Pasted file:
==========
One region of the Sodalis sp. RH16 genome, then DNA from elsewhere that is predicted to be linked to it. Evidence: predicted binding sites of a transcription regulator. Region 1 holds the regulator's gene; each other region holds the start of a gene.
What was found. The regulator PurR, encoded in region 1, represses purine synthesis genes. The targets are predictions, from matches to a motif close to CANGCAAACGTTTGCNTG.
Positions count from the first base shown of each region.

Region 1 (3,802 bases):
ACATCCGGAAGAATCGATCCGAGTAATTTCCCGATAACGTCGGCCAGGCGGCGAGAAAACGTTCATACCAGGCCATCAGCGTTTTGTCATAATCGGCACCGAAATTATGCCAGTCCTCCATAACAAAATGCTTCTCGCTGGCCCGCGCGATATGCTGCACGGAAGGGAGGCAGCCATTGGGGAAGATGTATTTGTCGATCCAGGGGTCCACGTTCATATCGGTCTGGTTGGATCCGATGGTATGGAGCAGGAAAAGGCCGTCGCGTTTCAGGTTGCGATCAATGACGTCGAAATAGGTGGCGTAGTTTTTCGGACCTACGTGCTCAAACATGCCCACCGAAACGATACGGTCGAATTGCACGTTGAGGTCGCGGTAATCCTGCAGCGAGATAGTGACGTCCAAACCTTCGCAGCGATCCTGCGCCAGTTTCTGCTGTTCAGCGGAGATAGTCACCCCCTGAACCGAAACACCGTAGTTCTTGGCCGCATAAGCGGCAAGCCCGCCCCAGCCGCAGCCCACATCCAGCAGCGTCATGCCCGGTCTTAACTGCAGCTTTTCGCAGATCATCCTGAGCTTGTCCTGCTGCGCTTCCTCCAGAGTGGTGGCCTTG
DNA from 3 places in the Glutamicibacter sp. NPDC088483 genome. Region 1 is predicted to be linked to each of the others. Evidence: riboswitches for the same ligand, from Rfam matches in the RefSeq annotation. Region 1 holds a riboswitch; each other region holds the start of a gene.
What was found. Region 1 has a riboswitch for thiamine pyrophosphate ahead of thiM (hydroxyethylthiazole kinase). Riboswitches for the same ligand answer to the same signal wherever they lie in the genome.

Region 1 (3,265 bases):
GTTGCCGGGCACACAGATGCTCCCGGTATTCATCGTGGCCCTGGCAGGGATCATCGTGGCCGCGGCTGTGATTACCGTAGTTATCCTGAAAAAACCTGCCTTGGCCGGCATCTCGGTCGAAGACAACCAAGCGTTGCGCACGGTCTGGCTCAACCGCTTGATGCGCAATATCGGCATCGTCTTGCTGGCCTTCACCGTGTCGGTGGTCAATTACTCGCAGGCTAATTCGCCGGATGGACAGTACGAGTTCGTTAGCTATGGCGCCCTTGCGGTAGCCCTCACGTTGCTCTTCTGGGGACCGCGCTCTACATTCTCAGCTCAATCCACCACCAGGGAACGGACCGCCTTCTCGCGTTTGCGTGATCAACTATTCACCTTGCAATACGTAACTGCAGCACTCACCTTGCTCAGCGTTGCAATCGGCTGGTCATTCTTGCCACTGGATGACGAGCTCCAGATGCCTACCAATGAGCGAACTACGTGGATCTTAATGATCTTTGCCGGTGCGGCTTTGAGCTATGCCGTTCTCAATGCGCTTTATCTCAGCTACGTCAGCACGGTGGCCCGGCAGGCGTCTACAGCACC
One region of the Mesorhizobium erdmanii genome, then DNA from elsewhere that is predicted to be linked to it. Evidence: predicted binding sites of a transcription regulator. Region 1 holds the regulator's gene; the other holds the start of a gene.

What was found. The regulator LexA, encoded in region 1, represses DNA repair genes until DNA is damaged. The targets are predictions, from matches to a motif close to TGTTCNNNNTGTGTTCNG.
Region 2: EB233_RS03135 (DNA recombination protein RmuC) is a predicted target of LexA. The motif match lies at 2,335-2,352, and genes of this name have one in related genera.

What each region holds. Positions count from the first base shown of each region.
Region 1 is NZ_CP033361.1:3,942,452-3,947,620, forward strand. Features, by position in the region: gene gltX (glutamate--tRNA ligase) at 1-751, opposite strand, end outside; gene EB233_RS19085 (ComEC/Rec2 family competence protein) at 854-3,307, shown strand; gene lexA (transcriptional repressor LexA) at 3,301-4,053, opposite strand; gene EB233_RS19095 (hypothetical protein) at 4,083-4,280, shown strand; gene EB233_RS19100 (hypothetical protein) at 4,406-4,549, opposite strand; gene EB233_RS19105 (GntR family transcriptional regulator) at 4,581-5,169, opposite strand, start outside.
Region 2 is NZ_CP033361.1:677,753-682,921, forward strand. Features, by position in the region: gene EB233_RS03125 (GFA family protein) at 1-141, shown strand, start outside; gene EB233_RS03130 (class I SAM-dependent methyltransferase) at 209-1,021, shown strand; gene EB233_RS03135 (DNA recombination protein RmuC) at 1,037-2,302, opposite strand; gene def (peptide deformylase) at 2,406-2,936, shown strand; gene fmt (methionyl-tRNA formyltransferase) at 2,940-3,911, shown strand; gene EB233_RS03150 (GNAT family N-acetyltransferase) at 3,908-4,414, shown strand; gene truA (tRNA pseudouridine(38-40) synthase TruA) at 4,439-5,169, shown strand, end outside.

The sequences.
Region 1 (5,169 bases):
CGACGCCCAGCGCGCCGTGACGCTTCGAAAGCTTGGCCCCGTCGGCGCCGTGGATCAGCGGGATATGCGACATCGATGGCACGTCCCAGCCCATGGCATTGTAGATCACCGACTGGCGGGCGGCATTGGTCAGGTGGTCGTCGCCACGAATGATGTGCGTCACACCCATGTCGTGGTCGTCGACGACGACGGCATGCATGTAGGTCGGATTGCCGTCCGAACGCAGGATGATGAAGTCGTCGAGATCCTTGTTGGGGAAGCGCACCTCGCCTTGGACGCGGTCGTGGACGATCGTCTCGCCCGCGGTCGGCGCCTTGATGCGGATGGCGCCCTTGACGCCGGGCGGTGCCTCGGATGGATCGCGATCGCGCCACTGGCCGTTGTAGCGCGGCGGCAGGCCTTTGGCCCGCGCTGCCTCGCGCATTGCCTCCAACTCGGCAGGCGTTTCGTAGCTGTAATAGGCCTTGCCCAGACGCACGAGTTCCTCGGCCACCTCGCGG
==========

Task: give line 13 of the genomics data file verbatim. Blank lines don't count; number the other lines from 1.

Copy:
What each region holds. Positions count from the first base shown of each region.